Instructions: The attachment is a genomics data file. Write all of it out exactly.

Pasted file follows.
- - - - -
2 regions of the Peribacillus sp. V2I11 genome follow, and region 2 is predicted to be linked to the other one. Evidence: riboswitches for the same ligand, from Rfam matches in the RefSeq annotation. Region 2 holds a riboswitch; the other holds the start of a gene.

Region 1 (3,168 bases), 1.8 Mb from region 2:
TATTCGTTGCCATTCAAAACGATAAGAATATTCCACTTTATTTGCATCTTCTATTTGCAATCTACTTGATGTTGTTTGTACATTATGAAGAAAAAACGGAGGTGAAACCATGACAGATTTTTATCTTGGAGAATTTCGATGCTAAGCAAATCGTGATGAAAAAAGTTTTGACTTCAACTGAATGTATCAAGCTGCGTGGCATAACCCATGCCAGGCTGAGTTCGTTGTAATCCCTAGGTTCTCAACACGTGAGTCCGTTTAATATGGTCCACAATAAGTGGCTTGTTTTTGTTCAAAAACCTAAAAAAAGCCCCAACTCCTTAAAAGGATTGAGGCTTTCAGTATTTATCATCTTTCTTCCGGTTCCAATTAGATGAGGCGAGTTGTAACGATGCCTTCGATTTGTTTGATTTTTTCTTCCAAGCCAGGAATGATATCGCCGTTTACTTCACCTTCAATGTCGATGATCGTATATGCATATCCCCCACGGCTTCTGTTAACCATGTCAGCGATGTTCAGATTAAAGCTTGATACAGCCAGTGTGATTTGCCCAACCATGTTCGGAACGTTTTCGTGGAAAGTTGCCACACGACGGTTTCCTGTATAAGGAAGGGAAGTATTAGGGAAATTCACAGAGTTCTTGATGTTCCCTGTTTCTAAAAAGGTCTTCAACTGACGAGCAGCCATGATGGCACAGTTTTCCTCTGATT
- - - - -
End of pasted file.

2 regions of the Peribacillus sp. V2I11 genome follow, and region 2 is predicted to be linked to the other one. Evidence: riboswitches for the same ligand, from Rfam matches in the RefSeq annotation. Region 2 holds a riboswitch; the other holds the start of a gene.

Region 1 (3,168 bases), 1.8 Mb from region 2:
TATTCGTTGCCATTCAAAACGATAAGAATATTCCACTTTATTTGCATCTTCTATTTGCAATCTACTTGATGTTGTTTGTACATTATGAAGAAAAAACGGAGGTGAAACCATGACAGATTTTTATCTTGGAGAATTTCGATGCTAAGCAAATCGTGATGAAAAAAGTTTTGACTTCAACTGAATGTATCAAGCTGCGTGGCATAACCCATGCCAGGCTGAGTTCGTTGTAATCCCTAGGTTCTCAACACGTGAGTCCGTTTAATATGGTCCACAATAAGTGGCTTGTTTTTGTTCAAAAACCTAAAAAAAGCCCCAACTCCTTAAAAGGATTGAGGCTTTCAGTATTTATCATCTTTCTTCCGGTTCCAATTAGATGAGGCGAGTTGTAACGATGCCTTCGATTTGTTTGATTTTTTCTTCCAAGCCAGGAATGATATCGCCGTTTACTTCACCTTCAATGTCGATGATCGTATATGCATATCCCCCACGGCTTCTGTTAACCATGTCAGCGATGTTCAGATTAAAGCTTGATACAGCCAGTGTGATTTGCCCAACCATGTTCGGAACGTTTTCGTGGAAAGTTGCCACACGACGGTTTCCTGTATAAGGAAGGGAAGTATTAGGGAAATTCACAGAGTTCTTGATGTTCCCTGTTTCTAAAAAGGTCTTCAACTGACGAGCAGCCATGATGGCACAGTTTTCCTCTGATT